Yoshiiku Utagawa, The Americans, Illustration of Foreign People
Artist: Yoshiiku Utagawa (1833-1904)
Title: The Americans
Series title: Illustration of Foreign People
Publisher: Maruya Tetsujiro
Size: 36.8 x 25.3 cm
Original Japanese woodblock print.
Western culture proved a constant fascination to Japanese woodblock artists. The limited contact with the West imposed by the Japanese regime in the Edo period created endless curiosity that artists were eager to satisfy, although the situations they imagined were sometimes far from being accurate. It is evident from these prints that the Japanese were fascinated by the clothing, the strange habits and the occupations of the foreigners.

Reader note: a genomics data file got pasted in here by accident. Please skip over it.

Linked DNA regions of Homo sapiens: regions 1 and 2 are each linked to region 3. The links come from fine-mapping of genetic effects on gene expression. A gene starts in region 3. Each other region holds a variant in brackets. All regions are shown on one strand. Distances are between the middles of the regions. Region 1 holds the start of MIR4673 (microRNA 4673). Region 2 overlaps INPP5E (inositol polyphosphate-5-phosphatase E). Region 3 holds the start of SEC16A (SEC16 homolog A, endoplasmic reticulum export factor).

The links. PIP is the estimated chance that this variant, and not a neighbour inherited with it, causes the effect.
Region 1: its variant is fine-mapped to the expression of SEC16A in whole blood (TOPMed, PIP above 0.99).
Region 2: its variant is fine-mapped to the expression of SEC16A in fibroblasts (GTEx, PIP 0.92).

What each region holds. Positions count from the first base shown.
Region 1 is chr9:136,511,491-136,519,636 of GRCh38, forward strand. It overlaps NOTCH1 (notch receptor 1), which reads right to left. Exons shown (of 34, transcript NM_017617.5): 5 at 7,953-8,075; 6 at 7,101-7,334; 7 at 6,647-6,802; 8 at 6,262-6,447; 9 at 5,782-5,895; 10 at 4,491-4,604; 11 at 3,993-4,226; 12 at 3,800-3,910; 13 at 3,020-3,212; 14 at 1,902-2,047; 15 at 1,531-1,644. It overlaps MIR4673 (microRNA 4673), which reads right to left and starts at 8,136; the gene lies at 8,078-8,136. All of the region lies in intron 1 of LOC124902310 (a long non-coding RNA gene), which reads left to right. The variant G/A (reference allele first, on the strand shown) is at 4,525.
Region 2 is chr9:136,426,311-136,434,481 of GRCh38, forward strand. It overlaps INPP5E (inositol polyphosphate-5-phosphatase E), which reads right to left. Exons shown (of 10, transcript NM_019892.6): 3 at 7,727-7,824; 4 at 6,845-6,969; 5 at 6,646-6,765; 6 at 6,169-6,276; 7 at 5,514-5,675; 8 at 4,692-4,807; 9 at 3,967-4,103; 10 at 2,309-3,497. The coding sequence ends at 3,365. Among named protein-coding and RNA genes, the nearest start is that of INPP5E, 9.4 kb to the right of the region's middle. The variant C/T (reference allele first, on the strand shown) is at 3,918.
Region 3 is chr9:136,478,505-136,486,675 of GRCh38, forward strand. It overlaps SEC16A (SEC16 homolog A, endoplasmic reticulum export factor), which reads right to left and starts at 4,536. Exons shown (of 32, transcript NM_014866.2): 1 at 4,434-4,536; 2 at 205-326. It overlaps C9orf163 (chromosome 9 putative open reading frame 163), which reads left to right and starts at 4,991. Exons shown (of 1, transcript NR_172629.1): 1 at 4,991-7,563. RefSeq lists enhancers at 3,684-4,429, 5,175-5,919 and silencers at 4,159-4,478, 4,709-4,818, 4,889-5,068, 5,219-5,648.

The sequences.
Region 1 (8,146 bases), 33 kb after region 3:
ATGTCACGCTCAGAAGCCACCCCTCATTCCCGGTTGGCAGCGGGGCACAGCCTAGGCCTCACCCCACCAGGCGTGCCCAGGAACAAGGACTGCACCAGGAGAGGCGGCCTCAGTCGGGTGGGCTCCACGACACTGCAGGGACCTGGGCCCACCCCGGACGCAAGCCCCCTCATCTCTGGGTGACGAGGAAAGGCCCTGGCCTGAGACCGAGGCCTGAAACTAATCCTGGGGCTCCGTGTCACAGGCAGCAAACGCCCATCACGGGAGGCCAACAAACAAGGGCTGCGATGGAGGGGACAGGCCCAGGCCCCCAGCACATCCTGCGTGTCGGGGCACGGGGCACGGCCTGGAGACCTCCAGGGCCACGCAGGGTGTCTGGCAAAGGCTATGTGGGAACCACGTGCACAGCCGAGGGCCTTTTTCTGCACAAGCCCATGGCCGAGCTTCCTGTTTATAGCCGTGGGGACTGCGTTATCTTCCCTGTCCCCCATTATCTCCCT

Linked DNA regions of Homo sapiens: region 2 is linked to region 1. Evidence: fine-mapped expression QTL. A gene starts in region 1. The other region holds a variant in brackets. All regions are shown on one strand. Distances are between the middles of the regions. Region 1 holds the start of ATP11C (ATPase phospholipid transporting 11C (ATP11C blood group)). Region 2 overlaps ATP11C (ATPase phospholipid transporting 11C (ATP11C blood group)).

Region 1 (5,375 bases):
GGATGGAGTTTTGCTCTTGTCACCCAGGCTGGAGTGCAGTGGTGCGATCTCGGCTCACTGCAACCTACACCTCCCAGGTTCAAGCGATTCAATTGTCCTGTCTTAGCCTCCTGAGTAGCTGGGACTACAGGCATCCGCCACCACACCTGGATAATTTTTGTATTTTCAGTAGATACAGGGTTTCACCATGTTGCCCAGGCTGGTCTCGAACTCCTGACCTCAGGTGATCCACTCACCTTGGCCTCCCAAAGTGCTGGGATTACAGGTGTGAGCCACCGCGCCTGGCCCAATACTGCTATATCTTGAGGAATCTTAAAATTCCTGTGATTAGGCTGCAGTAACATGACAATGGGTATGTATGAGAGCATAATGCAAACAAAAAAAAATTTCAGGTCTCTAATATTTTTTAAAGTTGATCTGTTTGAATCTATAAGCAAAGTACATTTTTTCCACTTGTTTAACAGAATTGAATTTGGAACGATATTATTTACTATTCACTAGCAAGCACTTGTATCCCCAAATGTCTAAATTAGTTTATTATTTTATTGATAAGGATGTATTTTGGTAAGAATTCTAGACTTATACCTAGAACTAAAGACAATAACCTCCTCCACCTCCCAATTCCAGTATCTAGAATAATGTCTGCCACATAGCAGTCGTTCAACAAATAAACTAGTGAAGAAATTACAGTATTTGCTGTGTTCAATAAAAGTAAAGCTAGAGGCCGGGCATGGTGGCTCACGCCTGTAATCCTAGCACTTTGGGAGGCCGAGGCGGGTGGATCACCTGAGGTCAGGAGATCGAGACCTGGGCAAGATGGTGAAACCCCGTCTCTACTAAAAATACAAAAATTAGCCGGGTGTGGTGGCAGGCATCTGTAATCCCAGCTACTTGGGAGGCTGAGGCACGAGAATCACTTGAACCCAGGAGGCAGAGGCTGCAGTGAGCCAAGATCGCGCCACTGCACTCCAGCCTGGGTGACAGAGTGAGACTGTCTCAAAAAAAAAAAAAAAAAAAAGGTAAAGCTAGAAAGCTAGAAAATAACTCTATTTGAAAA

Throughout the Edo Period (1603 - 1868), Japan adopted a sakoku (closed country) policy. Sakoku was a system in which strict regulations were placed on commerce and foreign relations by the shogunate and certain feudal domains. Trade was limited, except for the port of Nagasaki where the Dutch and Chinese were the only ones allowed to operate. In 1859 the port of Yokohama was opened to foreigners, and ukiyo-e artists, primarily of the Utagawa school, produced hundreds of woodblock print designs in response to a general curiosity about strangers.
|Print Format||Oban (Vertical)|
|Artist Name||Yoshiiku Utagawa|
|Dimensions||36.8 x 25.3 cm|
|Condition Report||Restored bottom corner, small creases, minor water stains and pigment spots.|
Born the son of teahouse proprietor Asakusa Tamichi in 1833, Yoshiiku became a student of ukiyo-e artist Utagawa Kuniyoshi toward the end of the 1840s. His earliest known work dates to 1852 when he provided the backgrounds to some actor prints by his master. Yoshiiku's earliest works were portraits of actors, beauties, and warriors. He later followed Kuniyoshi into making satirical and humorous pieces, and became the leading name in the field after Kuniyosh's death in 1861.